Saturday, March 28, 2009

blue?

I am a little bit. Friend and fellow blogger, Judy Shreve, asked if we like the color blue and wondered why is has such a bad reputation among potters. I do like blue--one of my favorite glazes is blue and some of my favorite pots are blue. It is said that if you paint it blue it will sell. Not sure that is really the case.

Well, back on topic. I am a bit discouraged from the last firings. I am pretty sure I have figured out the problem and that should mean I don't have to suffer that failure again. But for some reason that does not lift my spirits any. Guess I just need to roll up my sleeves and get busy filling the kiln again. Maybe I can lift myself out of the dumps by making some great stuff!

I spent a couple hours Thursday and again today at SAMA (our art museum). We have a terrific collection of Asian art--lots of ceramics, ancient and more recent. For the first time I sketched pots that I particularly liked. I am not a 'drawer' and do not keep a sketch book of ideas as so many other potters do. I found it very agreeable. I look much closer, see much more when I am trying to draw the object. I suspect that it might have a significant influence on my potting--possibly in ways I won't be able to recognize. I am very attracted to the older, more primitive pieces-- pieces that depend on form and glaze for their success. I am not so attracted to the more refined work with intricately drawn/painted designs.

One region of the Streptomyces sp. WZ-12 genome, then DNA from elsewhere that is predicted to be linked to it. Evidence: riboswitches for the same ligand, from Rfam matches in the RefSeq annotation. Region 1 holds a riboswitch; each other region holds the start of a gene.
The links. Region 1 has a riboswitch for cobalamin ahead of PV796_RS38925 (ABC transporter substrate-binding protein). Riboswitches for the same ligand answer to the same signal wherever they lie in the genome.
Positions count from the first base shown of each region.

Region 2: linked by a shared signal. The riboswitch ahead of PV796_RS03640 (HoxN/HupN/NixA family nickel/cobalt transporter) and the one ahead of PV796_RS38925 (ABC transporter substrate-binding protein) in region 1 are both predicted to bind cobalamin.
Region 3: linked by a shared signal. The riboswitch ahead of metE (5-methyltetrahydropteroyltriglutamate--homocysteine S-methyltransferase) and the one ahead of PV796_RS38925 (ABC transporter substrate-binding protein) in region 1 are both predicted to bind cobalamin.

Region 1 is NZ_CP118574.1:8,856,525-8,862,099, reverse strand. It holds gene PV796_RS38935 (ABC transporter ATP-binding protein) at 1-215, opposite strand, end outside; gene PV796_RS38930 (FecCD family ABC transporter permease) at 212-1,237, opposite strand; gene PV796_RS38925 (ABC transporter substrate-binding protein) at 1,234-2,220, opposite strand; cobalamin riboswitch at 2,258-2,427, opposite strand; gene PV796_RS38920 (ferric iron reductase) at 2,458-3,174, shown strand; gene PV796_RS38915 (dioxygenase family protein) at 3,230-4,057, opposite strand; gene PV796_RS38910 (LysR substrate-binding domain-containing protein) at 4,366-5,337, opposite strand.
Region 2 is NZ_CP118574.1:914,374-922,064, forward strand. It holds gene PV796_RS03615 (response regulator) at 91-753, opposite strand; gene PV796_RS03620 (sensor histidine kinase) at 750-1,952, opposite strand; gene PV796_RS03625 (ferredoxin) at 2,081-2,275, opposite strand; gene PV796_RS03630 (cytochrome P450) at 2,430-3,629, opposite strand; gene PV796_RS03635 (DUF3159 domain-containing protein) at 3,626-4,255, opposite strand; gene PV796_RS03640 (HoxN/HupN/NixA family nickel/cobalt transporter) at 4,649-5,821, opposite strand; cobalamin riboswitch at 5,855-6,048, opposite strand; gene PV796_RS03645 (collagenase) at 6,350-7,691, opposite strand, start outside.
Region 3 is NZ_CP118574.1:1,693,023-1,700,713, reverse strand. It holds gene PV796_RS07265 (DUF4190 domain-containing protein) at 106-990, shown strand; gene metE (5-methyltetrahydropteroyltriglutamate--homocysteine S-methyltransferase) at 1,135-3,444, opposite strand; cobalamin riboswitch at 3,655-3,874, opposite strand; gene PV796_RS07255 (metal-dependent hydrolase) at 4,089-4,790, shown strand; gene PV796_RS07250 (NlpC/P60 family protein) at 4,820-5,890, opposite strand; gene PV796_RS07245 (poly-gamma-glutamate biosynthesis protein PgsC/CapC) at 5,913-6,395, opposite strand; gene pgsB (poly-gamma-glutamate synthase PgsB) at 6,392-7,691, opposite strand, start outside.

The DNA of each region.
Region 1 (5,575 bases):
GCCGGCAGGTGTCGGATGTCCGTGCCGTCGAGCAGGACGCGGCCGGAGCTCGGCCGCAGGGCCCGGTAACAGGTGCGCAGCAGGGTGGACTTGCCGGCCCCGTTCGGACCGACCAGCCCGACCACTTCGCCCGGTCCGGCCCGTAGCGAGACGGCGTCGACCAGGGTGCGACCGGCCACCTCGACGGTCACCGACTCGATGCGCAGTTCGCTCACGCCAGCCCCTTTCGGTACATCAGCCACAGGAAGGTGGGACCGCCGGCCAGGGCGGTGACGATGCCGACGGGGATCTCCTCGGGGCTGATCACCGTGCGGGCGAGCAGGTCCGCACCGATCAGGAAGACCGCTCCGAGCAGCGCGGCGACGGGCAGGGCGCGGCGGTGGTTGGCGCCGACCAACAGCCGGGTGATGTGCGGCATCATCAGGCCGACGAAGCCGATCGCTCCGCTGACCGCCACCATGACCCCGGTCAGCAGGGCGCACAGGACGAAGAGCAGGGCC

One of the pieces that I am happy about from the last firing is a salt & pepper set:

They fit into the tray like this:


I am pleased with this serving bowl:

It is nicely squared and seems to fit the red/black color combination.

So, back to the wheel. Happy Spring--we are buried in leaves! And it is so windy, they fly everywhere and in any opened door.

8 comments:

tsbroome said...

I went through a similar spell after the holidays and headed to the NC art museum in Raleigh for some consolation and inspiration. It helped a lot and got me thinking about what I like making and what direction I wanted to take. I like your salt and pepper tray a lot and and the bowl,think you are on to something with that.You just wouldn't believe all of the stuff I have thrown away this year with my soul searching but it has paid off and I have really grown a lot over the past year. It's all lessons, as my friend Stewart says! Hang in there!!

Sister Creek Potter said...

Tracey, Thaks! That is another downer I am dealing with--all the stuff I need to throw away--it is not good to keep it around to throw away. Besides, I think the experience of letting it go would be healthy for me all on its own. My studio needs a big clean-out, clean-up and re-organization--but I can't seem to get going with it. Good to have you on my team!

Judy Shreve said...

Gay -- I think the salt & pepper set is fabulous. I love your use of color & how the shakers fit in the tray. And I also agree the red & black together is stunning.

I think we all go through the 'blues' with this pottery life. I've just cleaned out my studio & threw tons of pots away. My studio is small and I needed the space, but I also think it is a liberating feeling to purge. I was tired of looking at that work that just didn't seem successful to me.